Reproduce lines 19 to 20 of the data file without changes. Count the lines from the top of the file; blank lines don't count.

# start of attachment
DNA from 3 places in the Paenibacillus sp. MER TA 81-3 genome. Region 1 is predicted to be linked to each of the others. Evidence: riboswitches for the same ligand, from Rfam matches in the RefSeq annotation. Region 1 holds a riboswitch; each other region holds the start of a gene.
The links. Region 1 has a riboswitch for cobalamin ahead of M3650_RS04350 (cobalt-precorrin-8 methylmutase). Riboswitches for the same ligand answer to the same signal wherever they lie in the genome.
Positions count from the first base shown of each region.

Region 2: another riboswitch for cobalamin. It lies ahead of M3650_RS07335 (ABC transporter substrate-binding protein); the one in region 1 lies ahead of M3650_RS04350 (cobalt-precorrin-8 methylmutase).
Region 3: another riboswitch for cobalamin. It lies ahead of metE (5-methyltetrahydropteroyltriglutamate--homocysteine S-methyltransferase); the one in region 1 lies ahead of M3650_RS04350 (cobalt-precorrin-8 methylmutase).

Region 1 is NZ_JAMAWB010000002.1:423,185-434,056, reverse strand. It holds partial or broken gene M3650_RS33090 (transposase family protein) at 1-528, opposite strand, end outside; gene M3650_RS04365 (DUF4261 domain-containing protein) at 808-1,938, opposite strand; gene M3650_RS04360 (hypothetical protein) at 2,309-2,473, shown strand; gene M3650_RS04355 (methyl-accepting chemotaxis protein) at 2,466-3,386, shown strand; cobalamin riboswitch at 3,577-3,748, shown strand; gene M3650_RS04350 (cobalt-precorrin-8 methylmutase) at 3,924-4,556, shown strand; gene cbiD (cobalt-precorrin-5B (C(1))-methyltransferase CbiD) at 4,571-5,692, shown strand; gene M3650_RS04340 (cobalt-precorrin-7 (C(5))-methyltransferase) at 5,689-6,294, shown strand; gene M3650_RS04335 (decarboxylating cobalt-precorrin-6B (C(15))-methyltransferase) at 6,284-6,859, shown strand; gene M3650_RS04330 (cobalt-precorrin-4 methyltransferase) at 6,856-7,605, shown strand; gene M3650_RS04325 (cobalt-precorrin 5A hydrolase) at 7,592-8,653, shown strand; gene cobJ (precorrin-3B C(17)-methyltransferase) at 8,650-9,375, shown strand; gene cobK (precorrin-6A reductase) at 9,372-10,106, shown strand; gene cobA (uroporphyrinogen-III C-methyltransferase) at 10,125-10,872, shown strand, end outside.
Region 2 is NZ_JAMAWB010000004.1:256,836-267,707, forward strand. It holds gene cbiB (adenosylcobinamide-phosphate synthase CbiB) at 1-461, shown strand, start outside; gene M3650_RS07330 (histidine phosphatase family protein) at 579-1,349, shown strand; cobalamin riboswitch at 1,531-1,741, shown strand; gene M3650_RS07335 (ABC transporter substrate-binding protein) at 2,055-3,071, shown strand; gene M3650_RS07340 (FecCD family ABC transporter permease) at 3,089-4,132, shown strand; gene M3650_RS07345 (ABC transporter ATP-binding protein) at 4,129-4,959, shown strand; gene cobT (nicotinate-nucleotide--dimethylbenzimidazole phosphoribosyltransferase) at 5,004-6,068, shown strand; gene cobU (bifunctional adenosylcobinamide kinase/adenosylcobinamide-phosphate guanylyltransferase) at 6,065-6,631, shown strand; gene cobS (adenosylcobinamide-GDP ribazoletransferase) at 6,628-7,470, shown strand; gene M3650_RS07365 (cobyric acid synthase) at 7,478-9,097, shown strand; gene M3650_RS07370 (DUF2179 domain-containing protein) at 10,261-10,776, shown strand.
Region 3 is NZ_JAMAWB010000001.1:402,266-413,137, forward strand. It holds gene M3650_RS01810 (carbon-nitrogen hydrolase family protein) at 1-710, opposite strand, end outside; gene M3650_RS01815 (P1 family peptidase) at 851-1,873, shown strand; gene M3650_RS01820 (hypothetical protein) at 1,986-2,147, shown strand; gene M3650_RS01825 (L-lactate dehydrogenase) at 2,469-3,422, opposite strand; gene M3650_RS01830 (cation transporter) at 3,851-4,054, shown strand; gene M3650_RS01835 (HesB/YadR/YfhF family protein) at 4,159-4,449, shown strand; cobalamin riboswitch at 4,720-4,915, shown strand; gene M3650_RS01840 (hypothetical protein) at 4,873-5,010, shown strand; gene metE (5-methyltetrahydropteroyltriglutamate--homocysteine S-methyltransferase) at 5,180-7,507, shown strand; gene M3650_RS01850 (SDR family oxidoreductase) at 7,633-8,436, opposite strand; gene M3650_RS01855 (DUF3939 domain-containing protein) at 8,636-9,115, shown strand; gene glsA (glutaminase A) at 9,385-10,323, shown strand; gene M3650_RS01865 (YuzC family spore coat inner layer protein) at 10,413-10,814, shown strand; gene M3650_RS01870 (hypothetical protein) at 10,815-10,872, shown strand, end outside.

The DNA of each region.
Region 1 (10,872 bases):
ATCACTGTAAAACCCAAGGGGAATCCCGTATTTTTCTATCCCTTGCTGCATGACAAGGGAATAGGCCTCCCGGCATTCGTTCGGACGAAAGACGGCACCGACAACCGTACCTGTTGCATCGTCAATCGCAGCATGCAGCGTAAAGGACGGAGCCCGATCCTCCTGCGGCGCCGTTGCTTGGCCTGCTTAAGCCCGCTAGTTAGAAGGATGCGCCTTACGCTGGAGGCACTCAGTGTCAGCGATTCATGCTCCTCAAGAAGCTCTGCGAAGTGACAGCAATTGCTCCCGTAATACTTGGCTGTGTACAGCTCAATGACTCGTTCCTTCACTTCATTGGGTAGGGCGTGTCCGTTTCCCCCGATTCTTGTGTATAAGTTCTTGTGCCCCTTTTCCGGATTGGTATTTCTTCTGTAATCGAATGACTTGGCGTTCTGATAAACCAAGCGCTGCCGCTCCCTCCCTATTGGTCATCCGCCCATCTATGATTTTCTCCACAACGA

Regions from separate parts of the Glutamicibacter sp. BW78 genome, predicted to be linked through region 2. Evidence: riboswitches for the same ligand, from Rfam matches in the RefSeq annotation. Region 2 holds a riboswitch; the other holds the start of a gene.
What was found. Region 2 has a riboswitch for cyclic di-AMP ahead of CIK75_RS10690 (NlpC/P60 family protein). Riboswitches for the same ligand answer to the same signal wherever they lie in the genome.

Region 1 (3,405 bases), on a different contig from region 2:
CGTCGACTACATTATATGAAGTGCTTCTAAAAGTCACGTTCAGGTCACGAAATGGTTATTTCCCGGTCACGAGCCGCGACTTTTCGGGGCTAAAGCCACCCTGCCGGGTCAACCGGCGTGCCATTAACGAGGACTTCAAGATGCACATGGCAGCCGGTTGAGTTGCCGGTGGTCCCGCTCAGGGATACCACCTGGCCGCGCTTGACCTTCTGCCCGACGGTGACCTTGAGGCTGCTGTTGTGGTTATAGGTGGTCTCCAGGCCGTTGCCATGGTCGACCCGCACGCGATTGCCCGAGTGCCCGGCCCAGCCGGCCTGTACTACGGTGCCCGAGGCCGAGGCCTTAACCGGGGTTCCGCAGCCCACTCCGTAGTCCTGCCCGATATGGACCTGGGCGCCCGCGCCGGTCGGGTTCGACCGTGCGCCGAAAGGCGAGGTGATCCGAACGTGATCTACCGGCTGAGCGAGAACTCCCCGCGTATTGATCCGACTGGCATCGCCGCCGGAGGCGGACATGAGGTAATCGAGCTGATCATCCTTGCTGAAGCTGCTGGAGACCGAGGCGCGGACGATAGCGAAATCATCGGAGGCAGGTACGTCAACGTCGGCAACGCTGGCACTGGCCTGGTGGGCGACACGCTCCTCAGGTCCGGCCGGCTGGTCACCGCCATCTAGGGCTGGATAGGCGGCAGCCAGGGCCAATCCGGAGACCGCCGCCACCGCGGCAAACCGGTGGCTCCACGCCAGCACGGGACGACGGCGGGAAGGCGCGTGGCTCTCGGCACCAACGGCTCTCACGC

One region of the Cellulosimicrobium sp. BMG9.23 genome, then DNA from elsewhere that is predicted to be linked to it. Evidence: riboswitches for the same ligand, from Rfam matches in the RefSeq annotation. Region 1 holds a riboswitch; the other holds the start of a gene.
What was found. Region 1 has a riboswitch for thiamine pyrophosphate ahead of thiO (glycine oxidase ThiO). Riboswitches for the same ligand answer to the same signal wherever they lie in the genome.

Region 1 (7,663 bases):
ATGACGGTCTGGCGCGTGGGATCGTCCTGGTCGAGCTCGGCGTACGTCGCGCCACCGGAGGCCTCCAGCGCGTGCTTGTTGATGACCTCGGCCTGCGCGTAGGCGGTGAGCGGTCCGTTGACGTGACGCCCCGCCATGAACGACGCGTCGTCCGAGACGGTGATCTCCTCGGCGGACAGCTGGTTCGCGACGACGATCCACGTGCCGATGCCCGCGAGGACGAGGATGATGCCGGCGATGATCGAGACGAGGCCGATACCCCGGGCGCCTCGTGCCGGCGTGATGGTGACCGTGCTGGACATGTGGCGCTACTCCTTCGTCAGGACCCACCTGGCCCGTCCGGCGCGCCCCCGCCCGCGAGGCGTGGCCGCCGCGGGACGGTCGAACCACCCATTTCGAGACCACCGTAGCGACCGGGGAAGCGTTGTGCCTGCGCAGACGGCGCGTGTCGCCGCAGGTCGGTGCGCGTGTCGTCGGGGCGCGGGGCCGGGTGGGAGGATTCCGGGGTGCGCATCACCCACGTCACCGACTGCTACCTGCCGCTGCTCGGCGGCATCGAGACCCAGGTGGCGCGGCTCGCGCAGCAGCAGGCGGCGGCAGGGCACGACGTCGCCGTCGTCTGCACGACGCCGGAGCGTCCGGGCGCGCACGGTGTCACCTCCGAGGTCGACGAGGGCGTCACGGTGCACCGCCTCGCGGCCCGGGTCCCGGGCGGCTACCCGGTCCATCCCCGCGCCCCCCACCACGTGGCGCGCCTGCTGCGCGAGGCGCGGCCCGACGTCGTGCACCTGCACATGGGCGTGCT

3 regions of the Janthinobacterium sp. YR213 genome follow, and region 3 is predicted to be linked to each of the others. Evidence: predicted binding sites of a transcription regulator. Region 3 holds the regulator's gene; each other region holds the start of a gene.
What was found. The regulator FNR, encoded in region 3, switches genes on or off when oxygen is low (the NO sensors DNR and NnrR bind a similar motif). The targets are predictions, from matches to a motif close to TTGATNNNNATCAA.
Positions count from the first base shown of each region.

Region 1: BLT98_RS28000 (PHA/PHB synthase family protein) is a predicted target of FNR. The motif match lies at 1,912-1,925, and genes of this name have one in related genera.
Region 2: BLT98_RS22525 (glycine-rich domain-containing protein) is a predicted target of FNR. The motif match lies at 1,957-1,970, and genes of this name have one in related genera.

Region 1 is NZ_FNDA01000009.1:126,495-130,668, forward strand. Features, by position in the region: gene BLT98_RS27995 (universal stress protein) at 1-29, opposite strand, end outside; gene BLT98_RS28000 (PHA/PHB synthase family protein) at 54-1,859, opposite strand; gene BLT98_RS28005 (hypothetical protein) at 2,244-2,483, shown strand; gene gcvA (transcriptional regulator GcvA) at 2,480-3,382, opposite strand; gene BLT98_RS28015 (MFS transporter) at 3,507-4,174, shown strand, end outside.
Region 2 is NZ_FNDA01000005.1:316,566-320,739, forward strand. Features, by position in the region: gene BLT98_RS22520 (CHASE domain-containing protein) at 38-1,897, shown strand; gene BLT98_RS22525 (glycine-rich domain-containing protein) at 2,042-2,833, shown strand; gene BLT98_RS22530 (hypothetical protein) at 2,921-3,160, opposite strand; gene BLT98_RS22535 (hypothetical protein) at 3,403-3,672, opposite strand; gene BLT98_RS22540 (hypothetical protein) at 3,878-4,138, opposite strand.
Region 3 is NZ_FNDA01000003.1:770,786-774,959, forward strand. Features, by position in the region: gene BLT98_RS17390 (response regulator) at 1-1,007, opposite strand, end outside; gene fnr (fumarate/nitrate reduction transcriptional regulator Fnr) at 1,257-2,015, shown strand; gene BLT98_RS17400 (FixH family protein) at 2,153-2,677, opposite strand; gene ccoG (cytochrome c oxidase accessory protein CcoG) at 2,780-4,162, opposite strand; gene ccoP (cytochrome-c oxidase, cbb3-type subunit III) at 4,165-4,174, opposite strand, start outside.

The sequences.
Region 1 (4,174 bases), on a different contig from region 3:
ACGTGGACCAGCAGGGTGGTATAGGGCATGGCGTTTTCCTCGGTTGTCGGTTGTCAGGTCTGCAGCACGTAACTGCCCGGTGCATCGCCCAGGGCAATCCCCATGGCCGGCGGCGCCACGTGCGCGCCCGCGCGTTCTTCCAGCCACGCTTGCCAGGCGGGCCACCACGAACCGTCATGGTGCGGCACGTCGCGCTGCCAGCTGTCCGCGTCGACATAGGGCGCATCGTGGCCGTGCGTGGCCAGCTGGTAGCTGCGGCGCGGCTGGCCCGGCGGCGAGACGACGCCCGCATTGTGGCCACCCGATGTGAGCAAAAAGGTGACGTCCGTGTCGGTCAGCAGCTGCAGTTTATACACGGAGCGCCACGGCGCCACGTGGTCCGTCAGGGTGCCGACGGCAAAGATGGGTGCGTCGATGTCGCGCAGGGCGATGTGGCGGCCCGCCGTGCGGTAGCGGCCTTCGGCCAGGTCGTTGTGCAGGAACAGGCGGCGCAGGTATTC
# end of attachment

ATGACGGTCTGGCGCGTGGGATCGTCCTGGTCGAGCTCGGCGTACGTCGCGCCACCGGAGGCCTCCAGCGCGTGCTTGTTGATGACCTCGGCCTGCGCGTAGGCGGTGAGCGGTCCGTTGACGTGACGCCCCGCCATGAACGACGCGTCGTCCGAGACGGTGATCTCCTCGGCGGACAGCTGGTTCGCGACGACGATCCACGTGCCGATGCCCGCGAGGACGAGGATGATGCCGGCGATGATCGAGACGAGGCCGATACCCCGGGCGCCTCGTGCCGGCGTGATGGTGACCGTGCTGGACATGTGGCGCTACTCCTTCGTCAGGACCCACCTGGCCCGTCCGGCGCGCCCCCGCCCGCGAGGCGTGGCCGCCGCGGGACGGTCGAACCACCCATTTCGAGACCACCGTAGCGACCGGGGAAGCGTTGTGCCTGCGCAGACGGCGCGTGTCGCCGCAGGTCGGTGCGCGTGTCGTCGGGGCGCGGGGCCGGGTGGGAGGATTCCGGGGTGCGCATCACCCACGTCACCGACTGCTACCTGCCGCTGCTCGGCGGCATCGAGACCCAGGTGGCGCGGCTCGCGCAGCAGCAGGCGGCGGCAGGGCACGACGTCGCCGTCGTCTGCACGACGCCGGAGCGTCCGGGCGCGCACGGTGTCACCTCCGAGGTCGACGAGGGCGTCACGGTGCACCGCCTCGCGGCCCGGGTCCCGGGCGGCTACCCGGTCCATCCCCGCGCCCCCCACCACGTGGCGCGCCTGCTGCGCGAGGCGCGGCCCGACGTCGTGCACCTGCACATGGGCGTGCT

3 regions of the Janthinobacterium sp. YR213 genome follow, and region 3 is predicted to be linked to each of the others. Evidence: predicted binding sites of a transcription regulator. Region 3 holds the regulator's gene; each other region holds the start of a gene.